Wyoming has had success in creating airline hubs around the state in Laramie, Cody, Jackson, Casper, Sheridan, Riverton, Gillette, and Rock Springs. Without state subsidies, many of these places would not have the quality of air service they are now experiencing.
When I first heard about Cheyenne offering daily airline service to and from Dallas, I was skeptical.
With local, state and federal help, a brand new terminal had been built in Cheyenne for what appeared to be non-existent airlines. It was seemingly a Wyoming version of the famous Alaska bridge to nowhere.
It was the airline terminal with no airline service.
Then some hardworking folks came up with the idea of non-stop daily service to Dallas, subsidized by local, state and federal funds.
When I told my Lander friends that we were going to fly that route the day after Christmas, they thought we were crazy.
Our youngest daughter Amber lives in north Dallas with her husband and three kids. In recent years we have started a holiday tradition of celebrating an early Christmas Eve on Dec. 23 with our Lander-based daughter Shelli Johnson and her family. Then we fly to Dallas right after Christmas, trying to be in two places at once over the holidays.
To complicate our holiday plans even more, I fiddled with our schedule so we could drive to Denver on Christmas Eve day. Then we could visit our first great-grandchild, little Hailey, in Castle Pines south of Denver.
After that visit, we drove all the way north through Denver to spend the actual Christmas Eve with my Sniffin relatives in Broomfield. We spent Christmas day with my 94-year-old mom at her nursing home.
Thank God Interstate 25 was dry and traffic was manageable. On Dec. 26, we found ourselves sitting in an empty Cheyenne airport terminal waiting for that one solitary regional jet.
There were terrible weather reports coming out of Dallas and I feared if this plane missed its flight, we were screwed.
In fact, the SkyWest crew was early and we were pleased to see that jet on the tarmac unloading incoming passengers.
Because of weight restrictions in Dallas, the 50-passenger plane could only take 36 people. That was the last we heard about that problem and the plane loaded.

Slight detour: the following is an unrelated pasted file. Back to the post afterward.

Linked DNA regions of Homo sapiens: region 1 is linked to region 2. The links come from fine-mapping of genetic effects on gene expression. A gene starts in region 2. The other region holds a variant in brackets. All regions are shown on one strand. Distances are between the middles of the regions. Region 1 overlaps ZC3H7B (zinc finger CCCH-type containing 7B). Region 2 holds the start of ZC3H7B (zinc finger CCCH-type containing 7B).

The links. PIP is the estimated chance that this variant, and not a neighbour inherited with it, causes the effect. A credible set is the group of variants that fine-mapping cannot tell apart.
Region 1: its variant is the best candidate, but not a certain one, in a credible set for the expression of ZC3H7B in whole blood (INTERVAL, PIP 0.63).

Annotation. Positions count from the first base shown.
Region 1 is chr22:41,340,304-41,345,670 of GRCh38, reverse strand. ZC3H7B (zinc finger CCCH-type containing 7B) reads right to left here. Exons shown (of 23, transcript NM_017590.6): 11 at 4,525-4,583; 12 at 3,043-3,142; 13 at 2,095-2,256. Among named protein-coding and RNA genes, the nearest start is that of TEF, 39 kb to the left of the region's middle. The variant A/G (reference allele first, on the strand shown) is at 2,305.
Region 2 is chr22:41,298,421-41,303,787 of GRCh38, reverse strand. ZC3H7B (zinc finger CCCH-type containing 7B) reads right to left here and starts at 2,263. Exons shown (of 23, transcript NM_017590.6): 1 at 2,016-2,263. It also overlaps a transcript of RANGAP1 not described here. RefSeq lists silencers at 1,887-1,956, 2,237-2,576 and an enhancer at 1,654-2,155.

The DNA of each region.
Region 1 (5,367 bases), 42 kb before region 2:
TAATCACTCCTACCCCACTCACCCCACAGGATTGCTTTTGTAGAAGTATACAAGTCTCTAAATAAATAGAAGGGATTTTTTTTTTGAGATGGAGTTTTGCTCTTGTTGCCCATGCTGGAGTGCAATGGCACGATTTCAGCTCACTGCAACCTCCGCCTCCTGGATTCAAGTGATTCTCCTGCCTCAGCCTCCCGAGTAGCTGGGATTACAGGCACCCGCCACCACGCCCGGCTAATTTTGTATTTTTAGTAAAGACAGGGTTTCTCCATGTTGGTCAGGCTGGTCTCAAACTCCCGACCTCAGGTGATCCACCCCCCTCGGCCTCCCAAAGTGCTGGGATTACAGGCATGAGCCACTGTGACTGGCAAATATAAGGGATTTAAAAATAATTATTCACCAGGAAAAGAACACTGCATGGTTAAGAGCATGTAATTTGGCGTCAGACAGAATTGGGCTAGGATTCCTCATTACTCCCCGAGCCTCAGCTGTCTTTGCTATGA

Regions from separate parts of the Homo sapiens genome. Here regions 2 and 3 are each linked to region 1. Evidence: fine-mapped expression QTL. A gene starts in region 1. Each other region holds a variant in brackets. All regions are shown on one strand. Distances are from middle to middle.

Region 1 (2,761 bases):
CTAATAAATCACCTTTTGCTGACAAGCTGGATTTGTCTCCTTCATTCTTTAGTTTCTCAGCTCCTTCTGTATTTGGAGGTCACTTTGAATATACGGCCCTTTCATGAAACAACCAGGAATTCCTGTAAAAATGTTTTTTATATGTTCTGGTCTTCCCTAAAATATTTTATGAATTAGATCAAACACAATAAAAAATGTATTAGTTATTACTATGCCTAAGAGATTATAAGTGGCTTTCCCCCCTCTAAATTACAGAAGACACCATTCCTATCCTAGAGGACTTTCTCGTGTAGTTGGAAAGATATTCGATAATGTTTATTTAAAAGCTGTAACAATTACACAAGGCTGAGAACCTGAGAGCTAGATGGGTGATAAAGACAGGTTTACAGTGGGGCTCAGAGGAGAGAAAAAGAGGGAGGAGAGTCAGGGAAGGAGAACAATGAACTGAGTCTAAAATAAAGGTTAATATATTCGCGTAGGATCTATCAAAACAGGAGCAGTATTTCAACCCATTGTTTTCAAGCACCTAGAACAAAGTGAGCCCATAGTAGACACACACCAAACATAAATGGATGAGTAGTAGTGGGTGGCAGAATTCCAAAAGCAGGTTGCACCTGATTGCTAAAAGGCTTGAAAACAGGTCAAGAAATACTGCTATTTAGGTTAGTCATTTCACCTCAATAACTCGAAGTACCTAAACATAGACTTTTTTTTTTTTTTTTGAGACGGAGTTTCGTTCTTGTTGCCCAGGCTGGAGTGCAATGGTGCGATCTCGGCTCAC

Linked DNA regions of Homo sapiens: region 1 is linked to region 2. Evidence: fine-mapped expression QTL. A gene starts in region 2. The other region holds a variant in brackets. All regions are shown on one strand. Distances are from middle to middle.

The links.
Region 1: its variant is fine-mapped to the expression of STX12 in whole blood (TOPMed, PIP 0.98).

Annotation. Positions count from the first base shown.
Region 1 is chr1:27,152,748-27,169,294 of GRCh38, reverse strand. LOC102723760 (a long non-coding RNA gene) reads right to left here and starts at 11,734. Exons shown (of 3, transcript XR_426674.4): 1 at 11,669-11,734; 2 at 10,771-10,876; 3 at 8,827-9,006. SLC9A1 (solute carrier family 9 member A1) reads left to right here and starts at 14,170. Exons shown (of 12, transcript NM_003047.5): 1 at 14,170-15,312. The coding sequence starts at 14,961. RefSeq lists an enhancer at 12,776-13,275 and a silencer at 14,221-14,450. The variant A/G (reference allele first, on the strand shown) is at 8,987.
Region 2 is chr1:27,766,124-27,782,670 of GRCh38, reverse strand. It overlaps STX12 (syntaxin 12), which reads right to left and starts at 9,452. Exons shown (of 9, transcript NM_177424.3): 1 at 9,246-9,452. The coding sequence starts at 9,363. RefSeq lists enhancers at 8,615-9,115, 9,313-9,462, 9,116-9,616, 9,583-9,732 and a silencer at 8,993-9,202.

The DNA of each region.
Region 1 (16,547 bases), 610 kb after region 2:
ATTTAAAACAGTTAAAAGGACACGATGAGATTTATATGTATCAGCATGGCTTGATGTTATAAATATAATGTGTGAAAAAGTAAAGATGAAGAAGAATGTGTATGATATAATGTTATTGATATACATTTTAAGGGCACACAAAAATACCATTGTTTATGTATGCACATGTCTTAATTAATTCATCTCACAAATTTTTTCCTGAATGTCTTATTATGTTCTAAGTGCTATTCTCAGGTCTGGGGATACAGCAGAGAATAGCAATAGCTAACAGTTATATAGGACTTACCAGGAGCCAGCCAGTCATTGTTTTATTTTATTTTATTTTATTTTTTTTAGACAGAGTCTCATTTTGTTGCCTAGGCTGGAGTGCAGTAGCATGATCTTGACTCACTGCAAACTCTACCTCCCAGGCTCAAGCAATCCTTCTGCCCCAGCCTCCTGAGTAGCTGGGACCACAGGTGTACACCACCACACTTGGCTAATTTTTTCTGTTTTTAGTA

The flight to Dallas was wonderful, and took 127 minutes. Plus, there were 14 empty seats to spread yourselves around in if you wanted.
Bad news hit when we got to Dallas. They were getting hellish thunderstorms. We circled awhile in turbulence and then made a dive into the pattern and landed. Whew! Then we sat.And sat. And sat some more.
The airport had suspended all takeoffs because of the lightning, which was a smart decision. It was one of the most fantastic displays of lightning I have ever seen, bright with loud thunder. Nobody was complaining about sitting there. We could not unload because other planes were in all the gates.
Finally we unloaded and were met by our Dallas relatives.
We basked in 60-degree weather for a week and enjoyed the holiday while Wyoming got blasted with holiday storms. It was minus 18 with 10 inches of new snow in Lander. I was feeling pretty smug about our decision to head south.
While in Dallas, we enjoyed buying gasoline for $1.87 per gallon and saw the movies Vice and Bohemian Rhapsody. Both were very good. Vice was hard on the Dick Cheney family and Wyoming, but the acting was amazing. If you like the musical group Queen, you will love the latter movie.
Our trip home was uneventful, although the Dallas airport was a busy mess. Jan. 2 is also one of the busiest travel days of the year. In Cheyenne, the airport was quiet and calm and there was no charge for parking our car in the airport parking lot.
We saved probably $75 in parking fees. When comparison-shopping, the prices from Denver to Dallas were about $700 for Nancy and me. The fee for Cheyenne to Dallas was $470 for both of us.
Overall, I would say this is a great deal.
It seems to me that Colorado’s Front Range folks might drive to Cheyenne to save money and avoid their big airport hassle. Folks from all over Wyoming, Nebraska and Colorado are potential travelers out of this airport.
The next effort should be daily flights from Cheyenne to Salt Lake City and even Denver.
The airline future could be bright for Cheyenne with proper regional promotion.
Check out additional columns at www.billsniffin.com. He has published six books. His coffee table book series has sold 34,000 copies. You can find them at www.wyomingwonders.com.